Some thoughts on the Super Bowl MVP award over the years.
Sports Illustrated has just posted a photo-collection of all of the MVPs from history's 47 Super Bowls. It's an interesting journey and an eye-opening one. I went into the collection expecting to find the list completely dominated by quarterbacks, or at least quarterbacks and runningbacks, and, though 26 of the 47 MVPS have in fact been pivots, I was surprised to find the award has been spread around quite nicely.
In fact, from what I could see, the only positions that are not represented on the list are kickers/punters and offensive linemen.
And the longest run of consecutive quarterback MVPs is four years: the first four and the last four. In the 1970s, in fact, six straight MVP awards went to players in other positions: a safety, two running backs, two receivers and, sharing the award, two defensive linemen.
If there is a source for concern, however, it's that the last four MVPs and six of the last seven have been quarterbacks, suggesting that we might (and I repeat might) be moving in an unhappy direction where the pivot for the winning team is the default pick unless some other player does something spectacular (apparently, more spectacular than catching a 56-yard TD pass and returning the opening kick off of the second half for a TD as well but...).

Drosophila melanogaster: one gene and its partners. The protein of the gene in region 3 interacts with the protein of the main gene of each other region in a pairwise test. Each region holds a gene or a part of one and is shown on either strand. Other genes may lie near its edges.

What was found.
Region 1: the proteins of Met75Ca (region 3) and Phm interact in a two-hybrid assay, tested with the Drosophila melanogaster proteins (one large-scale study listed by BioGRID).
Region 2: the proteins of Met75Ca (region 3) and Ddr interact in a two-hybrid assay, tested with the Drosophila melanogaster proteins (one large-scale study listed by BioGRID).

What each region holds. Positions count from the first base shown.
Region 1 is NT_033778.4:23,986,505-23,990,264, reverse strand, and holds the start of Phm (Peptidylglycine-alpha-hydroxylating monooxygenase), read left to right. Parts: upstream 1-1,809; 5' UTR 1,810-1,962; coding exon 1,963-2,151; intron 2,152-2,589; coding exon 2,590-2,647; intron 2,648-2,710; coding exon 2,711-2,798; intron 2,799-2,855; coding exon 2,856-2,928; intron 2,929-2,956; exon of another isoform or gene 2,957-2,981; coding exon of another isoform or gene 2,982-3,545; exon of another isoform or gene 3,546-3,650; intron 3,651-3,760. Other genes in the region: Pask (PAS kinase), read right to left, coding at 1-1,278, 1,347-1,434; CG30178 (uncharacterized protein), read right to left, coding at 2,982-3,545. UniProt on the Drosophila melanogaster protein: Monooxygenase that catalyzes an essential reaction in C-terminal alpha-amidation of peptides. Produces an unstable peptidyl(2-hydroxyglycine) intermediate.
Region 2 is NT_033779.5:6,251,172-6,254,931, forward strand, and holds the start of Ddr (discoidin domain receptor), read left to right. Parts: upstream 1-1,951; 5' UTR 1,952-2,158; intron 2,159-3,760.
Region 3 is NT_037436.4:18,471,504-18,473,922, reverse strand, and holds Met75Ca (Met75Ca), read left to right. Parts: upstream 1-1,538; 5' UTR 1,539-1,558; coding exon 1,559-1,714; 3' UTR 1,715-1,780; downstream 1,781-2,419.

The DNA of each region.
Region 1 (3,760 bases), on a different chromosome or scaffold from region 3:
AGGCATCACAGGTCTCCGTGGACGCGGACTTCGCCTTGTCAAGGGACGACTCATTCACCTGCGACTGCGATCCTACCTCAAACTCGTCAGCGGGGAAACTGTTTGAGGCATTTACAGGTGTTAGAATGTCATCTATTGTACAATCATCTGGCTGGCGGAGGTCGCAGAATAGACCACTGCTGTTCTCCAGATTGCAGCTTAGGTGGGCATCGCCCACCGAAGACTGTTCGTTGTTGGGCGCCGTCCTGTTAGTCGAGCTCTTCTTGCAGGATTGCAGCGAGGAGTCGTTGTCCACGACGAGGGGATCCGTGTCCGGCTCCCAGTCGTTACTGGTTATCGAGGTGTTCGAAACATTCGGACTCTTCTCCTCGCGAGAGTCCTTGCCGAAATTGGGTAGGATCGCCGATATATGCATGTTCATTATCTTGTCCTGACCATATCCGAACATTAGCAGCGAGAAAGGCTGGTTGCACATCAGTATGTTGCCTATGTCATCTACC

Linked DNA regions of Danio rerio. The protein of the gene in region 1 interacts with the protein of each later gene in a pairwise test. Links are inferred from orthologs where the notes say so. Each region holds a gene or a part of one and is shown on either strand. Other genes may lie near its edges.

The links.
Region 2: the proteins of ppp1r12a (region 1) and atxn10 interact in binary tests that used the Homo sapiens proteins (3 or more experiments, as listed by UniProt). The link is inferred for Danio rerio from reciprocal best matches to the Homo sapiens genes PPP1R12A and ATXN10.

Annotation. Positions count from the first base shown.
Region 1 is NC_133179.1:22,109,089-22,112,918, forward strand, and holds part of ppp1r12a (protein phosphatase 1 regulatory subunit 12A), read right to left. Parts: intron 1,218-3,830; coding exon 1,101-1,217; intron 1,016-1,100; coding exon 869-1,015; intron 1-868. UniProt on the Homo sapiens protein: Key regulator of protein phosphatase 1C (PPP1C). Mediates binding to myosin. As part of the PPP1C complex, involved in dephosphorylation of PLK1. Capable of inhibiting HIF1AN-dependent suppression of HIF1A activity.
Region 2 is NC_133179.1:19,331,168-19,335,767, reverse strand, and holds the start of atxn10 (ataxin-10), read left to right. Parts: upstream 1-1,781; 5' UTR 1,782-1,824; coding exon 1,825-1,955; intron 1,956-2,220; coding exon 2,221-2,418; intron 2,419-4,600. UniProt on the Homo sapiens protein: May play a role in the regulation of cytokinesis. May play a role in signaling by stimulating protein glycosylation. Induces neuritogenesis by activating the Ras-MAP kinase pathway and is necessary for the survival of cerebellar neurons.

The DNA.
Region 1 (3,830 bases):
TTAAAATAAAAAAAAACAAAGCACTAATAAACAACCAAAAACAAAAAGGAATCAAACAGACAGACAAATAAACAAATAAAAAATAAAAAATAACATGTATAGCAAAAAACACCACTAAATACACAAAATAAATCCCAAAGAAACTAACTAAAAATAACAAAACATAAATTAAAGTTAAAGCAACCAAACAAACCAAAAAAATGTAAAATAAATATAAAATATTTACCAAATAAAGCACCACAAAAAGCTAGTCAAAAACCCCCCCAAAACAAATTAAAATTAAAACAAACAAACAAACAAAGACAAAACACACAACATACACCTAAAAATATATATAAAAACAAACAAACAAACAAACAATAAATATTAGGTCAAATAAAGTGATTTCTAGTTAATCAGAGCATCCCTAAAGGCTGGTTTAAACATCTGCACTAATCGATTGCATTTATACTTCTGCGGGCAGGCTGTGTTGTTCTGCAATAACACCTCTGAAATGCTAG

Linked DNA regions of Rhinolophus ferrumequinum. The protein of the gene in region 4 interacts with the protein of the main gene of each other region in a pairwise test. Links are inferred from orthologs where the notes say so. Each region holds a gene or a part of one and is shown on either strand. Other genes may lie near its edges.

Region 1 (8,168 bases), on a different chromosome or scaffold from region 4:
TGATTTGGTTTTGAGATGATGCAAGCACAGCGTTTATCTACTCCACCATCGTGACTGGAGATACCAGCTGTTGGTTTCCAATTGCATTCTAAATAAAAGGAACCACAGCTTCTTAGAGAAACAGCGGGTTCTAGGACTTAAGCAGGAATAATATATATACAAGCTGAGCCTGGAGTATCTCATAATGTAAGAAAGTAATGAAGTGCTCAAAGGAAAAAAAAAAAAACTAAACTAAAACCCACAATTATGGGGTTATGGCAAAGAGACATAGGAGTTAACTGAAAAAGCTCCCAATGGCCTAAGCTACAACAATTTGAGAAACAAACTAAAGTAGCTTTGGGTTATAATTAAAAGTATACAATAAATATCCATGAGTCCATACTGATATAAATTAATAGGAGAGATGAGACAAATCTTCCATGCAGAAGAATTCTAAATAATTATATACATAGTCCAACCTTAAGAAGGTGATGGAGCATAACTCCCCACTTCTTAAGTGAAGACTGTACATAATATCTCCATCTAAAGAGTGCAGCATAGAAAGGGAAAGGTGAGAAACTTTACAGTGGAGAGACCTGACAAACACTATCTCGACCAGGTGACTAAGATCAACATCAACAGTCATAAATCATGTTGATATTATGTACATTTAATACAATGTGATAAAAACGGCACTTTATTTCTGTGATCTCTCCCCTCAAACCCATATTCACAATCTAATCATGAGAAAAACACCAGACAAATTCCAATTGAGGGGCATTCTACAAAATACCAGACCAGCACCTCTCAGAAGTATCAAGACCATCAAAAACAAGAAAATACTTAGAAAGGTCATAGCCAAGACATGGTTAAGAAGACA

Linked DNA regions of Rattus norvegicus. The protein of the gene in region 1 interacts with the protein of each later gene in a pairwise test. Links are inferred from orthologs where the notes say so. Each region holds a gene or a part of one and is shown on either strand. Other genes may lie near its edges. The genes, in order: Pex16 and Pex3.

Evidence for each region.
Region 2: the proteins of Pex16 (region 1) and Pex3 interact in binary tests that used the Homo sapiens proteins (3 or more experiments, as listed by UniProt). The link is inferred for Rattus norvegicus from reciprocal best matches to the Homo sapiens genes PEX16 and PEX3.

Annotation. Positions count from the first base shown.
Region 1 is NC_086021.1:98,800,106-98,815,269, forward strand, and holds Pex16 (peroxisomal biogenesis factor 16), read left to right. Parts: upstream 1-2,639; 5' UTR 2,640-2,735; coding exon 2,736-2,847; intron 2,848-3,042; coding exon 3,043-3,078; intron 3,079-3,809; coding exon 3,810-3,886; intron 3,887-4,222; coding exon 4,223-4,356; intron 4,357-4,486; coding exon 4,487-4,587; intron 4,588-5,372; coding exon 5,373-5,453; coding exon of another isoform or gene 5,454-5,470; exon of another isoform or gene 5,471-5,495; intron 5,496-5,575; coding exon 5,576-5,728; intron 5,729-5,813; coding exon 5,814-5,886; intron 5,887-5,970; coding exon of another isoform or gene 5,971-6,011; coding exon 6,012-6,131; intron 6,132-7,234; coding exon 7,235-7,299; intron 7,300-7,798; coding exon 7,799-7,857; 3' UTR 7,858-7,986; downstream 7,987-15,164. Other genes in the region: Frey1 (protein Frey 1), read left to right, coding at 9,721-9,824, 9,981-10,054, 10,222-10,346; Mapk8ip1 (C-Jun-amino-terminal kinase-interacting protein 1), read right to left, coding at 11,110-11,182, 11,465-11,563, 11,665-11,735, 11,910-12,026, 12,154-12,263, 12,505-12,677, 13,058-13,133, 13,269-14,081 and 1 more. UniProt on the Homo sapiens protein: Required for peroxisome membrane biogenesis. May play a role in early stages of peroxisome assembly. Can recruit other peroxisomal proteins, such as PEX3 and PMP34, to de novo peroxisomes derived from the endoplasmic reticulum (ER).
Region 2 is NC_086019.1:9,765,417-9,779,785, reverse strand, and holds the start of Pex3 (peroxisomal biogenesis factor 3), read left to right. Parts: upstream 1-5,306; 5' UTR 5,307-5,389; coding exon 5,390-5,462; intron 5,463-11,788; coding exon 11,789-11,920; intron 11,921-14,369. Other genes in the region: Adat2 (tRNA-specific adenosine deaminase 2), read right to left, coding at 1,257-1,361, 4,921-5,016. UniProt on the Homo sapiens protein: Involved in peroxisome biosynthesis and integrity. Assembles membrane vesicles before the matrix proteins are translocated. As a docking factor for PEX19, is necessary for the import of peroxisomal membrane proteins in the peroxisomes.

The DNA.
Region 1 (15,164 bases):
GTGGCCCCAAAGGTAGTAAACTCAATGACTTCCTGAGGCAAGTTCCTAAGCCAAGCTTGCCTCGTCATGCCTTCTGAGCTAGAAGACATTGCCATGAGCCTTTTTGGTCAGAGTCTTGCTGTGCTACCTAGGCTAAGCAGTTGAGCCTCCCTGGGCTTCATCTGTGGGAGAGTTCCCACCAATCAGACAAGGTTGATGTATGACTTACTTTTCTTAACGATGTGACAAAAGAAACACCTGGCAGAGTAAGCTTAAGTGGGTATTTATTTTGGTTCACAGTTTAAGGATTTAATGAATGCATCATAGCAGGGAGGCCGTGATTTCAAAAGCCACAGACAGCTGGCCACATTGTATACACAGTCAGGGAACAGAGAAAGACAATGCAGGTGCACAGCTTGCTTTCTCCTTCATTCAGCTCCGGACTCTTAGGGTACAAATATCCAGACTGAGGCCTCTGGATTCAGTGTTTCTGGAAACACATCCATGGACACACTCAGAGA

My review also showed me that a defensive back or safety can win the award but only if he makes at least two interceptions in the game. The only DBs (and one of the LBs) who won the award picked off two in the Super Bowl.
I have to admit, I'd really like to see an offensive lineman (or, if you have to go that way, an offensive line as a unit) win the award.
So often, one team enters the big game featuring a legendary defensive front and promises to decimate the opposing quarterback. In many cases, that defensive front is led by a fearsome pass rushing defensive end or linebacker.
And there have been games when that fearsome front has been blunted by the opposition's offensive line, that rises to the occasion and gives their quarterback time to throw, their runningbacks room to run.
Can't that offensive line win the MVP? Does the award have to go to the QB that took advantage of their efforts to throw up big numbers?
By all accounts, for example, Baltimore offensive lineman Kelechi Osemele, a rookie, did a great job blocking the feared defensive linemen of the Forty-Niners in this year's Super Bowl. He outperformed expectations and kept Flacco clean, allowing him to pile up passing yards while throwing three TD passes.
Could Osemele not be considered the MVP? Or he and his linemates?
I'm not saying Osmele should have been selected the MVP in this year's Super Bowl. I'm merely using him and his performance on Sunday as an example of a situation where an offensive lineman could win the award.
And if Adam Vinateri hasn't won the award as a kicker, then I hold out no hope for future foot-men to win it.